By 2027, the Graham-Cassidy plan “would be virtually identical to a repeal-without-replace bill,” the CBPP concluded. “CBO estimated that the repeal-without-replace approach would ultimately leave 32 million more peopleuninsured. The Cassidy-Graham bill would presumably result in even deeper coverage losses than that in the second decade.”

Andy Slavitt, who ran the Centers for Medicare and Medicaid Services during the presidency of Barack Obama, posted a bullet-point summary of the proposal on Twitter last week. The post has since garnered over 42,000 retweets—just one indication of the groundswell of opposition the legislation will likely provoke.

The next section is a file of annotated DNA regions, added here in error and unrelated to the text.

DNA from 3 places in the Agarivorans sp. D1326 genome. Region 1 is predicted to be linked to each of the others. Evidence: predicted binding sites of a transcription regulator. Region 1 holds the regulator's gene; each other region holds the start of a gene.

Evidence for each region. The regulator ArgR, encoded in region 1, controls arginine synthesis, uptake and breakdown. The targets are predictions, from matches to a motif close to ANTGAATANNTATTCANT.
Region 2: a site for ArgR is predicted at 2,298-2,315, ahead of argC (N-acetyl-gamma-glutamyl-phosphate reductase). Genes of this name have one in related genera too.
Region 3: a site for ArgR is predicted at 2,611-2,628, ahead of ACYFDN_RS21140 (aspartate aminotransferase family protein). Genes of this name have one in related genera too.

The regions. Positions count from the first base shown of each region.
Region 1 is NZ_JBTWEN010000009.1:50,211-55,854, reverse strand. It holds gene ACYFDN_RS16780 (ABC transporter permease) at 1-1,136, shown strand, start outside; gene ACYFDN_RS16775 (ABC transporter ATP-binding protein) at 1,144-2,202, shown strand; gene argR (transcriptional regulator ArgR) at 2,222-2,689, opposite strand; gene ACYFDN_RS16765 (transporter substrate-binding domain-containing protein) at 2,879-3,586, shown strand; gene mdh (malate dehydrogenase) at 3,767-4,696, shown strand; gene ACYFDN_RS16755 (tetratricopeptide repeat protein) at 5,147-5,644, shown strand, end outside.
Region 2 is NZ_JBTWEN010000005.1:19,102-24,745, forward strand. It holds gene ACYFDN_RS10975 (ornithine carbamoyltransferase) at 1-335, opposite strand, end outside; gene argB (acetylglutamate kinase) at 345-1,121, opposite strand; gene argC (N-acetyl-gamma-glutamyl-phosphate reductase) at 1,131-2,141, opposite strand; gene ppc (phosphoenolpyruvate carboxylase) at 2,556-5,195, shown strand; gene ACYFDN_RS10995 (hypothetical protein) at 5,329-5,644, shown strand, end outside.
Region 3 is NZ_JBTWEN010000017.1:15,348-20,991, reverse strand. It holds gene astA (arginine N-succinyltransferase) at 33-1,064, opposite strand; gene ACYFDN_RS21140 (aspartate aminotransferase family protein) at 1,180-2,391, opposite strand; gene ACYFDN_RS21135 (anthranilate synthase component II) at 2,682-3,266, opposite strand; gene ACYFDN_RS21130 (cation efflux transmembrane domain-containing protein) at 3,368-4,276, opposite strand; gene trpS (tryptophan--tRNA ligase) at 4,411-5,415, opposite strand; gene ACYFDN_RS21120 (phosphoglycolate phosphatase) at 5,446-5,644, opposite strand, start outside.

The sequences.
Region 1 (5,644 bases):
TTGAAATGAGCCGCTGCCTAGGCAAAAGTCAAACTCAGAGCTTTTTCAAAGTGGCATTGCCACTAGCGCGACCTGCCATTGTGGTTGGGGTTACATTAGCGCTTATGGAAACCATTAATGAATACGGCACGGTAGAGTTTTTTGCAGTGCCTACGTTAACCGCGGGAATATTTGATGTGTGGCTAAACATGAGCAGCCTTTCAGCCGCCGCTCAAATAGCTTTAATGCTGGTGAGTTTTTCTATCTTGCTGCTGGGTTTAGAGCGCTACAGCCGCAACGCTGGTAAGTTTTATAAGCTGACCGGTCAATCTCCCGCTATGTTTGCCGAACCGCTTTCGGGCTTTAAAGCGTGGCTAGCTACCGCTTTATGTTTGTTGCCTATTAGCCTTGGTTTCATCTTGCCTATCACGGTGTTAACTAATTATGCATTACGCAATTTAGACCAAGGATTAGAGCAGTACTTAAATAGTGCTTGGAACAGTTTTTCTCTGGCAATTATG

Horrible Trumpcare

As the Post‘s Elise Viebeck and David Weigel observe, the GOP is working with an imposing deadline: September 30 marks the last day the Republicans can ram through budgetary legislation with merely a simple majority. Beyond that date, the GOP will need 60 votes.

The Senate may vote without an adequate CBO score too.

CBO-Scoring-Sept-2017